Here is an expansive definition:

Hesed expresses, essentially, faithfulness and loyal conduct within the context of a relationship; it is an inward commitment and disposition of goodwill together with its outward expression in dutiful and compassionate action. The precise nature of that action depends upon the context, the relationship and also upon the relative positions and abilities of parties within that relationship.”

Robin Routledge, “Hesed as Obligation: A Re-Examination”

That’s a mouthful. But helpful.

My personal favorite quick and easy way to try to represent this is “loyal love,” but even that is not entirely satisfying.

The duty of love

What does duty have to do with love?

We might put it this way: love (in this hesed sense) is bounded within certain limits. This is not a bad thing. I love my family, for instance. I don’t love anyone in Kazakhstan. Not that I am opposed to anyone in Kazakhstan. I’m sure there are many nice people there who I could learn to love. But I have no connection, no commitment to anyone there. I can love them only in a very abstract sense of general benevolence. But I go home and sit with my wife and kids and we eat together, play together, fight together, laugh together, and all those things. We have a commitment to one another and within the boundaries of the commitment, love of a deep and profound kind flows.

The difference is that there is no relational commitment in my general benevolence towards people in Kazakhstan, but there is commitment undergirding our family relationships. Within my family, hesed exists and flows out in acts of care and concern for each other. The relational context is the matrix in which loyal-love has existence. A relationship is like the boundary lines within which hesed is possible.

God’s Hesed

This notion of hesed is important in Scripture. God is a God of love, yet it is a bounded love. Not bounded in the sense of limited, as though God ever runs out of love to give but bounded in the sense of it covers a certain area, if you will. Those outside of that “area” experience God’s general benevolence—“he causes the rain to fall on the just and unjust”—but not the deep and profound love, the hesed. That love flows within the bounds of relationship: his covenant, his people, those who have come to “live in the area of God’s love,” as it were. And within the bounds of this love, God’s love is not only a good thing, but a duty, a loyal thing. God fully commits himself to those who are within this “area.”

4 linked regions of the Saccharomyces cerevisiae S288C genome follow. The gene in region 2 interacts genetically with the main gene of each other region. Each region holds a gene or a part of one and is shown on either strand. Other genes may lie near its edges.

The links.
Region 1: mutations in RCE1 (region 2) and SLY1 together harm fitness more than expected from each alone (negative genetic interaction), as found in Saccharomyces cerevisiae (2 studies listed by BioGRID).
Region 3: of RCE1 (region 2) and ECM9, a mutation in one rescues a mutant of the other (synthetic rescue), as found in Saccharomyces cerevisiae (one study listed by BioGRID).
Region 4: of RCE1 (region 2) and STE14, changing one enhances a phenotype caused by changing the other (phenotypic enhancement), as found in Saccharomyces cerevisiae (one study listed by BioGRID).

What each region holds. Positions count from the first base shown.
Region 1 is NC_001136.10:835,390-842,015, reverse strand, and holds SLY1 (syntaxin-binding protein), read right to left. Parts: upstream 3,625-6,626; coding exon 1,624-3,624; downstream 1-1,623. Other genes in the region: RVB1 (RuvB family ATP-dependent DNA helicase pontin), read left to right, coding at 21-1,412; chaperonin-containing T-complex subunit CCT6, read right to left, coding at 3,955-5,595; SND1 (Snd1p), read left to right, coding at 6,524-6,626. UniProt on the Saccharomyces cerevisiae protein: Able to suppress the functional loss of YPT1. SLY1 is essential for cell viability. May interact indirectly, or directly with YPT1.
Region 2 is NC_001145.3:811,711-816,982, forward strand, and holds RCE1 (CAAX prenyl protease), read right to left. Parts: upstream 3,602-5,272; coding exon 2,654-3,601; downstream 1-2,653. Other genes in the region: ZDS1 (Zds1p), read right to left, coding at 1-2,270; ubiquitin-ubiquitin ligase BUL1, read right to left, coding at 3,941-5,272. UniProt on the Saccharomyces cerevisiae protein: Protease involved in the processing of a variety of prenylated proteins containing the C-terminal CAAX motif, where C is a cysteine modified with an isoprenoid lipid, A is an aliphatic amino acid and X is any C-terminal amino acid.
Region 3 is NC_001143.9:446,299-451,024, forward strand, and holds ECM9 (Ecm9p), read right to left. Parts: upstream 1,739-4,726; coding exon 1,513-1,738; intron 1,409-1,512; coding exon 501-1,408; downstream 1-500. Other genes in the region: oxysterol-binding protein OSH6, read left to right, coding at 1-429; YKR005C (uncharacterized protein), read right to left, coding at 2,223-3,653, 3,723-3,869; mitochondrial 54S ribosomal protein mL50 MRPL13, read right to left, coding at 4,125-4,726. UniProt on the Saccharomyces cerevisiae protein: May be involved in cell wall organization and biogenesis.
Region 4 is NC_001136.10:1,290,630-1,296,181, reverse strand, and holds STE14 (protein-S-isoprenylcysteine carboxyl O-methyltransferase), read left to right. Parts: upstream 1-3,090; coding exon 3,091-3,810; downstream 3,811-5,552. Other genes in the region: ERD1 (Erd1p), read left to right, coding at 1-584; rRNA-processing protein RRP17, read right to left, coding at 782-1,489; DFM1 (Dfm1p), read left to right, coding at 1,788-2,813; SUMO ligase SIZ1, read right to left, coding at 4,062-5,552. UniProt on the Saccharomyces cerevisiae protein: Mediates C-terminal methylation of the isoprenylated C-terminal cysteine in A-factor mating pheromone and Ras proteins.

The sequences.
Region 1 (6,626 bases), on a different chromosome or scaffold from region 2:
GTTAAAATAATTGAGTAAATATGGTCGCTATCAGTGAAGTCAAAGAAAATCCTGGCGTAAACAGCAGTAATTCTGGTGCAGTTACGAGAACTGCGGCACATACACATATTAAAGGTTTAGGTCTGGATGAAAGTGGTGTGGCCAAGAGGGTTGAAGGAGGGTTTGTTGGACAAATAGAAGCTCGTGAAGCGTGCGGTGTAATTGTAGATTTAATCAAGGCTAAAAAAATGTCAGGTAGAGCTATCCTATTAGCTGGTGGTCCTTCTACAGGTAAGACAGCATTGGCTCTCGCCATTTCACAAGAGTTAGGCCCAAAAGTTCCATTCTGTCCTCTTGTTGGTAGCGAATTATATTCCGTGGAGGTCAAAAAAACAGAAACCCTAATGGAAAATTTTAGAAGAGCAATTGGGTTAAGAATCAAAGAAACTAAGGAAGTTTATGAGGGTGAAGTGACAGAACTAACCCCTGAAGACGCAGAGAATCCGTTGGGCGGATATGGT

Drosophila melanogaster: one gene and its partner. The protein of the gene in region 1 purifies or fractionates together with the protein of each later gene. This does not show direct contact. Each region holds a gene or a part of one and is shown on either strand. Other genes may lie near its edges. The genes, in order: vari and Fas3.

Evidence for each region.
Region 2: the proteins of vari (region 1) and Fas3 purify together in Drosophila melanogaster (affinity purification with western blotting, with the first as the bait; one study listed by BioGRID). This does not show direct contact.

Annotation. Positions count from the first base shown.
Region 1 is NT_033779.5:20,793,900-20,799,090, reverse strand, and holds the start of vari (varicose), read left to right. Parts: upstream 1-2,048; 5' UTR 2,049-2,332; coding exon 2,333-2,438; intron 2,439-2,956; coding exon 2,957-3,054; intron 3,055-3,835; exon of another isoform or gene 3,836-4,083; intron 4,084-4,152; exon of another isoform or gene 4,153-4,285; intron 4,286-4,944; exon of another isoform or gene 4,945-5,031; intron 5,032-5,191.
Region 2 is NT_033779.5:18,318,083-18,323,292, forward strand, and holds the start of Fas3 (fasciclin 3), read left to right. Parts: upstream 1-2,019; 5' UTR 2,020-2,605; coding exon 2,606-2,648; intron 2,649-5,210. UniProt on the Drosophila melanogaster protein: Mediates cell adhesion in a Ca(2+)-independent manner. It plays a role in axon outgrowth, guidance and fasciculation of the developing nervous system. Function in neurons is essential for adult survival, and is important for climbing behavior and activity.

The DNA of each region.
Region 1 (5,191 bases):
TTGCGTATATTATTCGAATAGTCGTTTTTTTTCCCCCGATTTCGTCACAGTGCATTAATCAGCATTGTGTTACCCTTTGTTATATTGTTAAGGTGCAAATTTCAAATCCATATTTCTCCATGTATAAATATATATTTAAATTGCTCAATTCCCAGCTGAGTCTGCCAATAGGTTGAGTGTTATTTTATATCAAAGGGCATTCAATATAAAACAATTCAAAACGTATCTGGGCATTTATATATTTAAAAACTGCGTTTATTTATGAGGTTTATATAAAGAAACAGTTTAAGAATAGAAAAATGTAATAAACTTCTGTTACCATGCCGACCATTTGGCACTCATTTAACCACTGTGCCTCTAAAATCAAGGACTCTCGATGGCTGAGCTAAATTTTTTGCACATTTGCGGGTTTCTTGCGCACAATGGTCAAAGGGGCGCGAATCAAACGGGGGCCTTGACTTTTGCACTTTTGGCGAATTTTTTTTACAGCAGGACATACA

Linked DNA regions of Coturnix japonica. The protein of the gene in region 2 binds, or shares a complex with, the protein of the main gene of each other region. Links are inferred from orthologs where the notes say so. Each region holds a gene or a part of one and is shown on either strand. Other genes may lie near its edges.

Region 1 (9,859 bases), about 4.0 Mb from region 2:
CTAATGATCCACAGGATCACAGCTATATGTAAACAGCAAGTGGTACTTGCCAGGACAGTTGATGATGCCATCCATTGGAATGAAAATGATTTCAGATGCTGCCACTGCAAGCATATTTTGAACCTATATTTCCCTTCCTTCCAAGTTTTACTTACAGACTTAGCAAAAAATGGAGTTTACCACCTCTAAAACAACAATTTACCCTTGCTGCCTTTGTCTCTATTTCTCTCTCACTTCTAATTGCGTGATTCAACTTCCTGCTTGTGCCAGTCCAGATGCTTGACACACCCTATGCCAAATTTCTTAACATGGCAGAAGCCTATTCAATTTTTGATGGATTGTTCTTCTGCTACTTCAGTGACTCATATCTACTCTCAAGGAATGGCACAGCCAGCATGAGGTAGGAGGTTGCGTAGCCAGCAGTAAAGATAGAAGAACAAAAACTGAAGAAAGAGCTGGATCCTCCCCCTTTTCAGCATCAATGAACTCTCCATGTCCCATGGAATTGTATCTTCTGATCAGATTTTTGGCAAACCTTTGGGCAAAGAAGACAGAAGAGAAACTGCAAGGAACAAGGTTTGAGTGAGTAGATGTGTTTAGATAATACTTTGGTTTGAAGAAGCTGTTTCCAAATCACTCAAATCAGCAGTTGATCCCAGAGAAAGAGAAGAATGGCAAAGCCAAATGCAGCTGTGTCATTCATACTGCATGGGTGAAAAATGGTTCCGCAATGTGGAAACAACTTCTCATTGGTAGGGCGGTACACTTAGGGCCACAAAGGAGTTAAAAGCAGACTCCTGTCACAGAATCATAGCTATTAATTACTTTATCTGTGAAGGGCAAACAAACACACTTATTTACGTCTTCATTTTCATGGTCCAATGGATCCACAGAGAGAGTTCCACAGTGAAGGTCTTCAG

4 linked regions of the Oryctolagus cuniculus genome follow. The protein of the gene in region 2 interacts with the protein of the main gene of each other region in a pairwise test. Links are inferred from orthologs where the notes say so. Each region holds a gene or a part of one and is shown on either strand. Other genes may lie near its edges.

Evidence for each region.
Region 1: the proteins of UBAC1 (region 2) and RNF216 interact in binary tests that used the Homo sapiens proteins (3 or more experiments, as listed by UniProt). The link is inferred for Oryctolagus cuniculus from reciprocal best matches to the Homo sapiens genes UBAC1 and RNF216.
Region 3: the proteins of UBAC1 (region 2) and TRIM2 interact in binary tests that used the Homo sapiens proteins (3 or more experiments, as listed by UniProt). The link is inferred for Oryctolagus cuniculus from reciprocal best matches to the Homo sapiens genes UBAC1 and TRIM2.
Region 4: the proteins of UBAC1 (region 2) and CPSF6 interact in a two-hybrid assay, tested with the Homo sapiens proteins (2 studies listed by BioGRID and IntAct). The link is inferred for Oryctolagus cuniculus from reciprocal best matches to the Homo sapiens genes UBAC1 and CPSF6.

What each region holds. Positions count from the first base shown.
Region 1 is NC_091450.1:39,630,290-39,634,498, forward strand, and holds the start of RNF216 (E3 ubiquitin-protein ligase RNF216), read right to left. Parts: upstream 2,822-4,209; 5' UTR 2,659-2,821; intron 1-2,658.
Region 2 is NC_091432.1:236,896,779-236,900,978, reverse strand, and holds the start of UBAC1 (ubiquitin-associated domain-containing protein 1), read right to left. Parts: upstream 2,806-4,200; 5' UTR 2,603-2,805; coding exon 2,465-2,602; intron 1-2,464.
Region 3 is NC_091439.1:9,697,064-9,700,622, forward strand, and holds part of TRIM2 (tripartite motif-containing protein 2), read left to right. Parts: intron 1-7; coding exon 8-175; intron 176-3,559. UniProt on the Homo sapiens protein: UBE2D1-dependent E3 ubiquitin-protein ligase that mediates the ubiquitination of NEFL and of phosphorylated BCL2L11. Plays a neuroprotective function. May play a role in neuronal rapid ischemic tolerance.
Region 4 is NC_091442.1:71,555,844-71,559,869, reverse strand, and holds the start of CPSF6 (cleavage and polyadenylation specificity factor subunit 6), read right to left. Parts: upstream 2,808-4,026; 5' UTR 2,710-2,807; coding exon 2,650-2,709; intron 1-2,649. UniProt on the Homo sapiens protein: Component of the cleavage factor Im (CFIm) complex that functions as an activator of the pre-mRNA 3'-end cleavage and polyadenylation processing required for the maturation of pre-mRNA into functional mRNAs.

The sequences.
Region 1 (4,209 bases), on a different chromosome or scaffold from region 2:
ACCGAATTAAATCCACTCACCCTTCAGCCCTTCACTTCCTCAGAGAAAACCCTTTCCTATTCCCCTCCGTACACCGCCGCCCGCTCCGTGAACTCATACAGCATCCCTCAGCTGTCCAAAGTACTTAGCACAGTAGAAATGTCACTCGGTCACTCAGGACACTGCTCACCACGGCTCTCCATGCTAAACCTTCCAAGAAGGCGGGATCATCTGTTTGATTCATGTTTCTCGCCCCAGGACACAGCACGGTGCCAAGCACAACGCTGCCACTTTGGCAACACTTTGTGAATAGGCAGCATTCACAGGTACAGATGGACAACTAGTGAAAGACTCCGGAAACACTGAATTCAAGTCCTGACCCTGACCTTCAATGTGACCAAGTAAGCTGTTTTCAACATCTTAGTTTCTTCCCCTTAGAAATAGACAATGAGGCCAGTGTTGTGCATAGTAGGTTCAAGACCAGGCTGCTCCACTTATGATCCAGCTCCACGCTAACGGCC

The Bible calls this “area” of God’s love many things: the kingdom of God, salvation, eternal life, being in Christ. What unites them is the undergirding reality that God fully and freely commits himself to any and all who come into this area of his love. And he commits to being for them and not against them, to be the giver of joy, to fill up their hopes…and all these things even when they fail to be as they should.

God holds up his loyal love

That last sentence is important. God remains faithful to his hesed, his covenant love, even when we don’t. That is part of why it is so important to keep a sense of duty and loyalty in our notion of love. Even when people in my family make me angry, or I make them angry, we continue in love. Not because we necessarily are happy with each other at the moment. But because we have loyal-love, dutiful love, love which finds its strength and existence in our relationship rather than in the transient nature of our feelings at the time.

The gold standard of this kind of hesed, loyal-love, is God reaching out to humanity in various promises (covenants). In these promises, God makes a commitment to humanity. The commitment sets the boundaries in which hesed exists. Those who enter in get to receive the endless bounty of God’s loyal-love…even when we fail to be loyal. Why? Because God’s loyalty to his commitments never runs out. While anger and frustration are not foreign to God in his dealings with humanity, he does not cease to be full of loyal-love.

This calls for praise! Praise God that his love is loyal to the end.

This calls for emulation: “Therefore be imitators of God, as beloved children. And walk in love, as Christ loved us and gave himself up for us” (Ephesian 5.1-2).